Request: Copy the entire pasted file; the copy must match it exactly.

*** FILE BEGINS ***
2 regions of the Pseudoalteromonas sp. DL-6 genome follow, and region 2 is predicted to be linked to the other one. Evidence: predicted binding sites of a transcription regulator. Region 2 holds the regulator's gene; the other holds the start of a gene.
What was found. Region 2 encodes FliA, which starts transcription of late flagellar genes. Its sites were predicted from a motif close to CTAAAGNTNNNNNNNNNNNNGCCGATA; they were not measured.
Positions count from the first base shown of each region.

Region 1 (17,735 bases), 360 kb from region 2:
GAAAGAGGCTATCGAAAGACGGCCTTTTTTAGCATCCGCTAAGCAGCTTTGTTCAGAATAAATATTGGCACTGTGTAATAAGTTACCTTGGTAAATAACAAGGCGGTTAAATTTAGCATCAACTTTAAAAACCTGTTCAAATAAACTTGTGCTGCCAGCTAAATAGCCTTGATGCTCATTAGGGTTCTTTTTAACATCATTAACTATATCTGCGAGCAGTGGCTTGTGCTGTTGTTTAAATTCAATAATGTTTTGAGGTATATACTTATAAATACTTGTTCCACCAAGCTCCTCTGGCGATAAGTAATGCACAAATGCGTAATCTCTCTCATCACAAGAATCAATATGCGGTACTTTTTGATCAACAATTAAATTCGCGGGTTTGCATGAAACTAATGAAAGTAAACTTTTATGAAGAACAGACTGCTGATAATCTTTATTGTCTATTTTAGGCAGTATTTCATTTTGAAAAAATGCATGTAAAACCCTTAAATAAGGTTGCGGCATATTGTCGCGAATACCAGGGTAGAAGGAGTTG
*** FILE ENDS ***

2 regions of the Pseudoalteromonas sp. DL-6 genome follow, and region 2 is predicted to be linked to the other one. Evidence: predicted binding sites of a transcription regulator. Region 2 holds the regulator's gene; the other holds the start of a gene.
What was found. Region 2 encodes FliA, which starts transcription of late flagellar genes. Its sites were predicted from a motif close to CTAAAGNTNNNNNNNNNNNNGCCGATA; they were not measured.
Positions count from the first base shown of each region.

Region 1 (17,735 bases), 360 kb from region 2:
GAAAGAGGCTATCGAAAGACGGCCTTTTTTAGCATCCGCTAAGCAGCTTTGTTCAGAATAAATATTGGCACTGTGTAATAAGTTACCTTGGTAAATAACAAGGCGGTTAAATTTAGCATCAACTTTAAAAACCTGTTCAAATAAACTTGTGCTGCCAGCTAAATAGCCTTGATGCTCATTAGGGTTCTTTTTAACATCATTAACTATATCTGCGAGCAGTGGCTTGTGCTGTTGTTTAAATTCAATAATGTTTTGAGGTATATACTTATAAATACTTGTTCCACCAAGCTCCTCTGGCGATAAGTAATGCACAAATGCGTAATCTCTCTCATCACAAGAATCAATATGCGGTACTTTTTGATCAACAATTAAATTCGCGGGTTTGCATGAAACTAATGAAAGTAAACTTTTATGAAGAACAGACTGCTGATAATCTTTATTGTCTATTTTAGGCAGTATTTCATTTTGAAAAAATGCATGTAAAACCCTTAAATAAGGTTGCGGCATATTGTCGCGAATACCAGGGTAGAAGGAGTTG